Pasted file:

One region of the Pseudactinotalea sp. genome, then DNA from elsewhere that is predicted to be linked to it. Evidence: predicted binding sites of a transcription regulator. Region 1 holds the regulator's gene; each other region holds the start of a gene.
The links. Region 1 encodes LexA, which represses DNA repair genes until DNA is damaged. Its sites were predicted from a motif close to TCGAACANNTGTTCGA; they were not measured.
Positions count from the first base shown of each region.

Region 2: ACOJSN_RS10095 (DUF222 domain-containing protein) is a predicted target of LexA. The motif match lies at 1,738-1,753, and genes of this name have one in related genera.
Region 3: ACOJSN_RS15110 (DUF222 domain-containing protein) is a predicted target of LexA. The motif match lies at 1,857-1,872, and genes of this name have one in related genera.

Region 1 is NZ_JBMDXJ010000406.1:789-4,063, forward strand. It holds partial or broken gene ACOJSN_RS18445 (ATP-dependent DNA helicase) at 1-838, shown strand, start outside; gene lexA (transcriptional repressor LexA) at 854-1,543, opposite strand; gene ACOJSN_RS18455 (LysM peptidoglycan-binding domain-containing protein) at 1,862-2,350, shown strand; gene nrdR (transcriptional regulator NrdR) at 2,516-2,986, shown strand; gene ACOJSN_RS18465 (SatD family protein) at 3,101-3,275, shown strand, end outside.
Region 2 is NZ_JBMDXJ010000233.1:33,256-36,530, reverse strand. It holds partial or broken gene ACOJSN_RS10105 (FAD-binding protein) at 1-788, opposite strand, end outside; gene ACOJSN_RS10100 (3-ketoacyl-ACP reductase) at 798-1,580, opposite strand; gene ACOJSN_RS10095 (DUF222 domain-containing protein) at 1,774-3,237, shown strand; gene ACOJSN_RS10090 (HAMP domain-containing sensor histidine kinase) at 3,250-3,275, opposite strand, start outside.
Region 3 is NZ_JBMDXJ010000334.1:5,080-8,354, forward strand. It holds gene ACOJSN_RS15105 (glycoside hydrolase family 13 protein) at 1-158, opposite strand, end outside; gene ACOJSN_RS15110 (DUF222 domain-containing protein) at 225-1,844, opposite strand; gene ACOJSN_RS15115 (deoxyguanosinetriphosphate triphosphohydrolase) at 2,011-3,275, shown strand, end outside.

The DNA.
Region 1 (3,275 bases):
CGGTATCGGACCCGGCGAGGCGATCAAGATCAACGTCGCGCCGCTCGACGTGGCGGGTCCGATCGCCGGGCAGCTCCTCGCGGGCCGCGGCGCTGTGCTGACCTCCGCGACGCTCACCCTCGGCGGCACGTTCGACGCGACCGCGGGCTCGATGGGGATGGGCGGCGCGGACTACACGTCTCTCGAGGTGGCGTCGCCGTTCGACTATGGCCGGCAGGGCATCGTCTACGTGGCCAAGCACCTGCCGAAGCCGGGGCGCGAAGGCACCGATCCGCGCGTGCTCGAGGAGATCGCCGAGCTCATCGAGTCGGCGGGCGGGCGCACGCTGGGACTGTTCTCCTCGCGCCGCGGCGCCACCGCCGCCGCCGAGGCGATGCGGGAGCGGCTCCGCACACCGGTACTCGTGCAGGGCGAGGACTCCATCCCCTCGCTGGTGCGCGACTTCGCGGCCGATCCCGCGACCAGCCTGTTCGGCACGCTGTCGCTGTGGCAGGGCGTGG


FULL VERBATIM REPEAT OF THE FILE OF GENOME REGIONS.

One region of the Pseudactinotalea sp. genome, then DNA from elsewhere that is predicted to be linked to it. Evidence: predicted binding sites of a transcription regulator. Region 1 holds the regulator's gene; each other region holds the start of a gene.
The links. Region 1 encodes LexA, which represses DNA repair genes until DNA is damaged. Its sites were predicted from a motif close to TCGAACANNTGTTCGA; they were not measured.
Positions count from the first base shown of each region.

Region 2: ACOJSN_RS10095 (DUF222 domain-containing protein) is a predicted target of LexA. The motif match lies at 1,738-1,753, and genes of this name have one in related genera.
Region 3: ACOJSN_RS15110 (DUF222 domain-containing protein) is a predicted target of LexA. The motif match lies at 1,857-1,872, and genes of this name have one in related genera.

Region 1 is NZ_JBMDXJ010000406.1:789-4,063, forward strand. It holds partial or broken gene ACOJSN_RS18445 (ATP-dependent DNA helicase) at 1-838, shown strand, start outside; gene lexA (transcriptional repressor LexA) at 854-1,543, opposite strand; gene ACOJSN_RS18455 (LysM peptidoglycan-binding domain-containing protein) at 1,862-2,350, shown strand; gene nrdR (transcriptional regulator NrdR) at 2,516-2,986, shown strand; gene ACOJSN_RS18465 (SatD family protein) at 3,101-3,275, shown strand, end outside.
Region 2 is NZ_JBMDXJ010000233.1:33,256-36,530, reverse strand. It holds partial or broken gene ACOJSN_RS10105 (FAD-binding protein) at 1-788, opposite strand, end outside; gene ACOJSN_RS10100 (3-ketoacyl-ACP reductase) at 798-1,580, opposite strand; gene ACOJSN_RS10095 (DUF222 domain-containing protein) at 1,774-3,237, shown strand; gene ACOJSN_RS10090 (HAMP domain-containing sensor histidine kinase) at 3,250-3,275, opposite strand, start outside.
Region 3 is NZ_JBMDXJ010000334.1:5,080-8,354, forward strand. It holds gene ACOJSN_RS15105 (glycoside hydrolase family 13 protein) at 1-158, opposite strand, end outside; gene ACOJSN_RS15110 (DUF222 domain-containing protein) at 225-1,844, opposite strand; gene ACOJSN_RS15115 (deoxyguanosinetriphosphate triphosphohydrolase) at 2,011-3,275, shown strand, end outside.

The DNA.
Region 1 (3,275 bases):
CGGTATCGGACCCGGCGAGGCGATCAAGATCAACGTCGCGCCGCTCGACGTGGCGGGTCCGATCGCCGGGCAGCTCCTCGCGGGCCGCGGCGCTGTGCTGACCTCCGCGACGCTCACCCTCGGCGGCACGTTCGACGCGACCGCGGGCTCGATGGGGATGGGCGGCGCGGACTACACGTCTCTCGAGGTGGCGTCGCCGTTCGACTATGGCCGGCAGGGCATCGTCTACGTGGCCAAGCACCTGCCGAAGCCGGGGCGCGAAGGCACCGATCCGCGCGTGCTCGAGGAGATCGCCGAGCTCATCGAGTCGGCGGGCGGGCGCACGCTGGGACTGTTCTCCTCGCGCCGCGGCGCCACCGCCGCCGCCGAGGCGATGCGGGAGCGGCTCCGCACACCGGTACTCGTGCAGGGCGAGGACTCCATCCCCTCGCTGGTGCGCGACTTCGCGGCCGATCCCGCGACCAGCCTGTTCGGCACGCTGTCGCTGTGGCAGGGCGTGG